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Semaglutide and T2DM

Semaglutide safe and effective against type 2 diabetes

Compared to other antidiabetic agents (sitagliptin, exenatide, liraglutide, dulaglutide, and insulin glargine), both doses of semaglutide demonstrated superior glycaemic efficacy

Semaglutide is safe and effective for the treatment of type 2 diabetes, according to a review by researchers from the Aristotle University of Thessaloniki, Greece. The researchers found that semaglutide is a potent once‐weekly GLP‐1 RA, reducing significantly HbA1c, body weight and systolic blood pressure. However, they noted semaglutide was associated with increased incidence of gastrointestinal adverse events.

The paper, ‘semaglutide for type 2 diabetes mellitus: a systematic review and meta‐analysis’, published in Diabetes, Obesity and Metabolism, sought to assess the efficacy and safety of semaglutide, a recently glucagon‐like peptide 1 receptor agonist (GLP‐1 RA) for type 2 diabetes.

Led by Dr Panagiotis Andreadis, he and colleagues conducted a systematic literature review to identify randomised controlled trials comparing semaglutide with placebo or other antidiabetic agents. The primary outcome was measured change in HbA1c from baseline.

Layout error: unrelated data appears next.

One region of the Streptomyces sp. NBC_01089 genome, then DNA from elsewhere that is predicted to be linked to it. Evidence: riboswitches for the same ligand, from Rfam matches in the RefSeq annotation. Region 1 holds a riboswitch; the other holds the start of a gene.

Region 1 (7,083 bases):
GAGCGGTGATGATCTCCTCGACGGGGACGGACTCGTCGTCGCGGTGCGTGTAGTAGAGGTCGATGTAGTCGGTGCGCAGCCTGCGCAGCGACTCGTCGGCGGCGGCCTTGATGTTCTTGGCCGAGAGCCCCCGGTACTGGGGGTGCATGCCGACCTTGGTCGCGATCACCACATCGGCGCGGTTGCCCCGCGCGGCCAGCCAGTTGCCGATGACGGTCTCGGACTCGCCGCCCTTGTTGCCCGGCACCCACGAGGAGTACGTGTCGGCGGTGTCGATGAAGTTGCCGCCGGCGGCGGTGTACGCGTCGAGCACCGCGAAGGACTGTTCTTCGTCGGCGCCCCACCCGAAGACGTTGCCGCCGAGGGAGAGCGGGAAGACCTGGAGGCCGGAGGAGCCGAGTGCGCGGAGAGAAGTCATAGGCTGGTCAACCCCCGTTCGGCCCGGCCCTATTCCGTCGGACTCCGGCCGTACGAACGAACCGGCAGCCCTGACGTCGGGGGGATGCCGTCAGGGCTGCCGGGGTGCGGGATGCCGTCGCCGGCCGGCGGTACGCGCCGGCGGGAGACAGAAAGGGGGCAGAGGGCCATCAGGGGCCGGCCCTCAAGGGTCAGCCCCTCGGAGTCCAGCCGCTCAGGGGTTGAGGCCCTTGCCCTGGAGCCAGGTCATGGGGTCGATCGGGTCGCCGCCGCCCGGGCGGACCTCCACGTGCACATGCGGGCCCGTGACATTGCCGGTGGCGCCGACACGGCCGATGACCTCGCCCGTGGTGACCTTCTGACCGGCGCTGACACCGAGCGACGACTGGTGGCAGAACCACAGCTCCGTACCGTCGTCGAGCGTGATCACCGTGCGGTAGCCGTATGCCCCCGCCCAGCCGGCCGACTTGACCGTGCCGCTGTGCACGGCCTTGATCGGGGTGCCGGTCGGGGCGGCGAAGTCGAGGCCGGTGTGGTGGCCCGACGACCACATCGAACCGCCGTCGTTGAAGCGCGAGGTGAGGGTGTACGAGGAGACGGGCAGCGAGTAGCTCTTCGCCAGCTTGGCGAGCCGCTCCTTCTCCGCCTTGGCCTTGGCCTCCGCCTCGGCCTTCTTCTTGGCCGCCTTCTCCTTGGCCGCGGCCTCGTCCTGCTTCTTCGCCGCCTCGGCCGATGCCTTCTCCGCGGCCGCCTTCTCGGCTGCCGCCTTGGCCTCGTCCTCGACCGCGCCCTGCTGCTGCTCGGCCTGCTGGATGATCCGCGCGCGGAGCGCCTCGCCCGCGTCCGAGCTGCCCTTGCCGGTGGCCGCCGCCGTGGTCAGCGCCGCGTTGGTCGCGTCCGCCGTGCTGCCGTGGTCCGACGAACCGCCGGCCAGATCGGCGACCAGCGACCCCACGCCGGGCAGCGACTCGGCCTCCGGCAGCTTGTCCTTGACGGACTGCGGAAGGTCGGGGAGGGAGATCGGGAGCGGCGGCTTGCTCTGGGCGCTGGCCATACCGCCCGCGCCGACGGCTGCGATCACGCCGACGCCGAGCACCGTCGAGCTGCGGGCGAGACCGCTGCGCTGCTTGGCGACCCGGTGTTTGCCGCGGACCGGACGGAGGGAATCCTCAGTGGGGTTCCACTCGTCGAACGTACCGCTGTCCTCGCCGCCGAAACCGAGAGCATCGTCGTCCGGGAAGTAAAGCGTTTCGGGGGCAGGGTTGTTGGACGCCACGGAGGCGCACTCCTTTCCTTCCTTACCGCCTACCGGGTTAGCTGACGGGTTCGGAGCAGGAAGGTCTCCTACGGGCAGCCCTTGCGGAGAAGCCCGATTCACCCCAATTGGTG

The researchers identified six placebo-controlled and seven active-controlled and reported that subcutaneous semaglutide (0.5 and 1mg) reduced HbA1c by 1.01 percent (95 percent confidence interval [CI], 0.56 to 1.47) and 1.38 percent (95 percent CI, 1.05 to 1.70), respectively, compared to placebo.

In addition, compared to other antidiabetic agents (sitagliptin, exenatide, liraglutide, dulaglutide, and insulin glargine), both doses of semaglutide demonstrated superior glycaemic efficacy. There was a beneficial effect on body weight (mean difference versus placebo −4.11kg; 95 percent CI, −4.85 to −3.37 for semaglutide 1mg) and systolic blood pressure with semaglutide. There was increased incidence of nausea, vomiting, and diarrhoea with semaglutide. Compared to placebo, cases of pancreatitis were infrequent the odds ratio for diabetic retinopathy was 1.32 (95 percent CI, 0.98 to 1.77).

“Semaglutide is a potent once‐weekly GLP‐1 RA, reducing significantly HbA1c, body weight and systolic blood pressure. However, it is associated with increased incidence of gastrointestinal adverse events,” the authors concluded. “Results for pancreatitis and retinopathy require further assessment in post‐approval pharmacovigilance studies.”

Several authors disclosed financial ties to pharmaceutical companies, including Novo Nordisk, the manufacturer of semaglutide.

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